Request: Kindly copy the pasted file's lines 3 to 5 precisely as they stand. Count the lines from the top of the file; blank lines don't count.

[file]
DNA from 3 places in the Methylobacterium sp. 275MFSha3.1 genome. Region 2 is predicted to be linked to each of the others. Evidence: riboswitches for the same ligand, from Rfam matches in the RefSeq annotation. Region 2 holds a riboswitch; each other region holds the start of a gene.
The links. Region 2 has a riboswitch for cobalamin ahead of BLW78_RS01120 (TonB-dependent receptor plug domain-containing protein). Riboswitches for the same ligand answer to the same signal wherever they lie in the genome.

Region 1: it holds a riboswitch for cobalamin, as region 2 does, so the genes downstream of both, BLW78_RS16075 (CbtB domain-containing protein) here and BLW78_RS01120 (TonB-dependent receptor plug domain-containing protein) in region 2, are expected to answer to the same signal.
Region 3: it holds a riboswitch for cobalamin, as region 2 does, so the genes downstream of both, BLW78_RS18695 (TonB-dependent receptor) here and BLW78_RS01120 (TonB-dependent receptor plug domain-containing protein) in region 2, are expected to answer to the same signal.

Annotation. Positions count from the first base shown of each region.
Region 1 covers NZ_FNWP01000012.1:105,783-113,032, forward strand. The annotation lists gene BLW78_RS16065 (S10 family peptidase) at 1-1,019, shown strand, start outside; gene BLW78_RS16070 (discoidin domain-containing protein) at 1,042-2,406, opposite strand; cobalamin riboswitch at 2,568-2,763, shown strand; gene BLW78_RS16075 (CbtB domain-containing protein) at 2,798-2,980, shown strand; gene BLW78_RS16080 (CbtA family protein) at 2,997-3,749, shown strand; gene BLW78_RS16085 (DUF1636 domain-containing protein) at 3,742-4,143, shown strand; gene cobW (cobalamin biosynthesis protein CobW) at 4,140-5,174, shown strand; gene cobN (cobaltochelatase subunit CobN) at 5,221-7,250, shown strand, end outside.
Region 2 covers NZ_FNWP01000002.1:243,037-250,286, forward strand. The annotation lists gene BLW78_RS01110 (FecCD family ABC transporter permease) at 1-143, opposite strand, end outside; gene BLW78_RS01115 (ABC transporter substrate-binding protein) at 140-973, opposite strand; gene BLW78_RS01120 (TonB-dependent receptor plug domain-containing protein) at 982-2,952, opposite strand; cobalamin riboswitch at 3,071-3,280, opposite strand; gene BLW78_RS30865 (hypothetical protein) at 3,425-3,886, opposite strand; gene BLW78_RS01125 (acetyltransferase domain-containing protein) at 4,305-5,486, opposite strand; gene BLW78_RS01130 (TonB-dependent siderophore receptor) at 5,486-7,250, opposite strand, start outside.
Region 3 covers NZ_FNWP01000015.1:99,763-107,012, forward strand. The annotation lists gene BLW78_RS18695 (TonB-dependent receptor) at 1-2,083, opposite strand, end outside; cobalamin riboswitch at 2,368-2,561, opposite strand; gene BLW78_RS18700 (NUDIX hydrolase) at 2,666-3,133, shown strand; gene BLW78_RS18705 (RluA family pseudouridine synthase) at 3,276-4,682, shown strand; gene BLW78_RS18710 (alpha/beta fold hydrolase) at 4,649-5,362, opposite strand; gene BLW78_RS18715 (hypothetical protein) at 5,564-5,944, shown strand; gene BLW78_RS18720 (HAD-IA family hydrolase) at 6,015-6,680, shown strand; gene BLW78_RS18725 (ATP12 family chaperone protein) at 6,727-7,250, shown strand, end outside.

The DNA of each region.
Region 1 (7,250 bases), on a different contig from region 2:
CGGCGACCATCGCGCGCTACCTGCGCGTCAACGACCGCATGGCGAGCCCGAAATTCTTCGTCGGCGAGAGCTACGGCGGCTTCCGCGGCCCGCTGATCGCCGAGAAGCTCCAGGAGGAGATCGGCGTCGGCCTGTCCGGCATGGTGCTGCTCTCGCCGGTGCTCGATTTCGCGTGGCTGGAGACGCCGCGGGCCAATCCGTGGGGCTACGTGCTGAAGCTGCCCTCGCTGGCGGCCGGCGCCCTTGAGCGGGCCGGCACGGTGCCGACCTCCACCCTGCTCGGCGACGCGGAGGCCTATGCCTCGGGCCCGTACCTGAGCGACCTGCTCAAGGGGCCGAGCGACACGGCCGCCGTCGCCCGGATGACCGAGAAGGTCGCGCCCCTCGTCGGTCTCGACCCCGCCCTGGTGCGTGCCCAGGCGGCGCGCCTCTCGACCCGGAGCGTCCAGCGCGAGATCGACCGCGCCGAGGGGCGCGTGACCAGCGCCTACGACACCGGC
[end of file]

Region 1: it holds a riboswitch for cobalamin, as region 2 does, so the genes downstream of both, BLW78_RS16075 (CbtB domain-containing protein) here and BLW78_RS01120 (TonB-dependent receptor plug domain-containing protein) in region 2, are expected to answer to the same signal.
Region 3: it holds a riboswitch for cobalamin, as region 2 does, so the genes downstream of both, BLW78_RS18695 (TonB-dependent receptor) here and BLW78_RS01120 (TonB-dependent receptor plug domain-containing protein) in region 2, are expected to answer to the same signal.

Annotation. Positions count from the first base shown of each region.